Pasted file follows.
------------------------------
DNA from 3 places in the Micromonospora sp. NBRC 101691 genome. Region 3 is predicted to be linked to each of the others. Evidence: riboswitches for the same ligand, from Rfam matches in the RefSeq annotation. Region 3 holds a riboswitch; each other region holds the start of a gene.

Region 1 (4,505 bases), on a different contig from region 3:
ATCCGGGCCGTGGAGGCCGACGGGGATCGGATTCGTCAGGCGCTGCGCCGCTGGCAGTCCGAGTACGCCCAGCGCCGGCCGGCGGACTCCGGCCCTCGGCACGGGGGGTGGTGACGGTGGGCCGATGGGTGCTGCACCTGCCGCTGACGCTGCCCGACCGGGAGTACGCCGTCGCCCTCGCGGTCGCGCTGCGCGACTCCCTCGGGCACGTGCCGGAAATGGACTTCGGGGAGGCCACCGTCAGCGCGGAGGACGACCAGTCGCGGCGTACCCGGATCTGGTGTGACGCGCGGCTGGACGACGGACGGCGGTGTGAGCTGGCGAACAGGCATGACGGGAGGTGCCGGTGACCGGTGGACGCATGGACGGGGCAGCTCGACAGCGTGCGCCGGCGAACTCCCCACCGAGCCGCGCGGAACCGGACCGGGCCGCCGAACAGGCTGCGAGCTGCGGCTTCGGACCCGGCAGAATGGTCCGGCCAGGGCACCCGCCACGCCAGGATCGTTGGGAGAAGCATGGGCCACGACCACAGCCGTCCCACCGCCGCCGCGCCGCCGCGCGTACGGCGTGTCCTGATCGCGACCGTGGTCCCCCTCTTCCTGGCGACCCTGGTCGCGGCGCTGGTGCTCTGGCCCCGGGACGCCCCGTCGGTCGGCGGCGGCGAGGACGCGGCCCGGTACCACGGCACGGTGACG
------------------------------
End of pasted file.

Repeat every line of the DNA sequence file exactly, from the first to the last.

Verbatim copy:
DNA from 3 places in the Micromonospora sp. NBRC 101691 genome. Region 3 is predicted to be linked to each of the others. Evidence: riboswitches for the same ligand, from Rfam matches in the RefSeq annotation. Region 3 holds a riboswitch; each other region holds the start of a gene.

Region 1 (4,505 bases), on a different contig from region 3:
ATCCGGGCCGTGGAGGCCGACGGGGATCGGATTCGTCAGGCGCTGCGCCGCTGGCAGTCCGAGTACGCCCAGCGCCGGCCGGCGGACTCCGGCCCTCGGCACGGGGGGTGGTGACGGTGGGCCGATGGGTGCTGCACCTGCCGCTGACGCTGCCCGACCGGGAGTACGCCGTCGCCCTCGCGGTCGCGCTGCGCGACTCCCTCGGGCACGTGCCGGAAATGGACTTCGGGGAGGCCACCGTCAGCGCGGAGGACGACCAGTCGCGGCGTACCCGGATCTGGTGTGACGCGCGGCTGGACGACGGACGGCGGTGTGAGCTGGCGAACAGGCATGACGGGAGGTGCCGGTGACCGGTGGACGCATGGACGGGGCAGCTCGACAGCGTGCGCCGGCGAACTCCCCACCGAGCCGCGCGGAACCGGACCGGGCCGCCGAACAGGCTGCGAGCTGCGGCTTCGGACCCGGCAGAATGGTCCGGCCAGGGCACCCGCCACGCCAGGATCGTTGGGAGAAGCATGGGCCACGACCACAGCCGTCCCACCGCCGCCGCGCCGCCGCGCGTACGGCGTGTCCTGATCGCGACCGTGGTCCCCCTCTTCCTGGCGACCCTGGTCGCGGCGCTGGTGCTCTGGCCCCGGGACGCCCCGTCGGTCGGCGGCGGCGAGGACGCGGCCCGGTACCACGGCACGGTGACG